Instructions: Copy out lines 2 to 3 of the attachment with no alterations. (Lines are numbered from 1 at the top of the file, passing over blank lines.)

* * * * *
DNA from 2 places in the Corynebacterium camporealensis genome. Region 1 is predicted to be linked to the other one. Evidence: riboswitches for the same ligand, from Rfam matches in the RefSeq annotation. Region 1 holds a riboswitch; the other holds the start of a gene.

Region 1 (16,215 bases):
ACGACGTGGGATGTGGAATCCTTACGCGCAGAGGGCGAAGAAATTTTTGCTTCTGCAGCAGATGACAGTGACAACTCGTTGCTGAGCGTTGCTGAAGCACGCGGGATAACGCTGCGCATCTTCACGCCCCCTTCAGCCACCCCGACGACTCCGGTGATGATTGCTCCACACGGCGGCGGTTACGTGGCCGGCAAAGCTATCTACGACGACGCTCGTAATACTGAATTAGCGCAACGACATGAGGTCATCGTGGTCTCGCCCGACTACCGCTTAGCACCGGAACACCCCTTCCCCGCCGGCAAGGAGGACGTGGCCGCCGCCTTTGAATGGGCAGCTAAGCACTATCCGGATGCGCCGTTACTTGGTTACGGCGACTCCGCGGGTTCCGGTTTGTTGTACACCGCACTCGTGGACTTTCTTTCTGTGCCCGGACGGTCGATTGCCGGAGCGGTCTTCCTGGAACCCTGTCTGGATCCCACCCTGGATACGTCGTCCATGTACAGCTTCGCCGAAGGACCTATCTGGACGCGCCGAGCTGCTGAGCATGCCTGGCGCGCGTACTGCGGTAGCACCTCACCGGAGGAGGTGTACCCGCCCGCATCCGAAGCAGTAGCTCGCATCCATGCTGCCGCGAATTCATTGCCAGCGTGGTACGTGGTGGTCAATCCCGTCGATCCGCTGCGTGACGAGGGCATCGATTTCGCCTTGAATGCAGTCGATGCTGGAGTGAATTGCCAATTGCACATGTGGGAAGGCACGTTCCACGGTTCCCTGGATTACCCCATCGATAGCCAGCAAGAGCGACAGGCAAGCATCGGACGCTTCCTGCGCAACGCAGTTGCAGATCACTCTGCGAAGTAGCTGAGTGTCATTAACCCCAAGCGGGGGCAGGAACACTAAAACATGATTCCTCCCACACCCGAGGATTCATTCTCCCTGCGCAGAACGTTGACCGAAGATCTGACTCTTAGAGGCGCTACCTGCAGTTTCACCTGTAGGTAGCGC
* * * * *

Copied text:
Region 1 (16,215 bases):
ACGACGTGGGATGTGGAATCCTTACGCGCAGAGGGCGAAGAAATTTTTGCTTCTGCAGCAGATGACAGTGACAACTCGTTGCTGAGCGTTGCTGAAGCACGCGGGATAACGCTGCGCATCTTCACGCCCCCTTCAGCCACCCCGACGACTCCGGTGATGATTGCTCCACACGGCGGCGGTTACGTGGCCGGCAAAGCTATCTACGACGACGCTCGTAATACTGAATTAGCGCAACGACATGAGGTCATCGTGGTCTCGCCCGACTACCGCTTAGCACCGGAACACCCCTTCCCCGCCGGCAAGGAGGACGTGGCCGCCGCCTTTGAATGGGCAGCTAAGCACTATCCGGATGCGCCGTTACTTGGTTACGGCGACTCCGCGGGTTCCGGTTTGTTGTACACCGCACTCGTGGACTTTCTTTCTGTGCCCGGACGGTCGATTGCCGGAGCGGTCTTCCTGGAACCCTGTCTGGATCCCACCCTGGATACGTCGTCCATGTACAGCTTCGCCGAAGGACCTATCTGGACGCGCCGAGCTGCTGAGCATGCCTGGCGCGCGTACTGCGGTAGCACCTCACCGGAGGAGGTGTACCCGCCCGCATCCGAAGCAGTAGCTCGCATCCATGCTGCCGCGAATTCATTGCCAGCGTGGTACGTGGTGGTCAATCCCGTCGATCCGCTGCGTGACGAGGGCATCGATTTCGCCTTGAATGCAGTCGATGCTGGAGTGAATTGCCAATTGCACATGTGGGAAGGCACGTTCCACGGTTCCCTGGATTACCCCATCGATAGCCAGCAAGAGCGACAGGCAAGCATCGGACGCTTCCTGCGCAACGCAGTTGCAGATCACTCTGCGAAGTAGCTGAGTGTCATTAACCCCAAGCGGGGGCAGGAACACTAAAACATGATTCCTCCCACACCCGAGGATTCATTCTCCCTGCGCAGAACGTTGACCGAAGATCTGACTCTTAGAGGCGCTACCTGCAGTTTCACCTGTAGGTAGCGC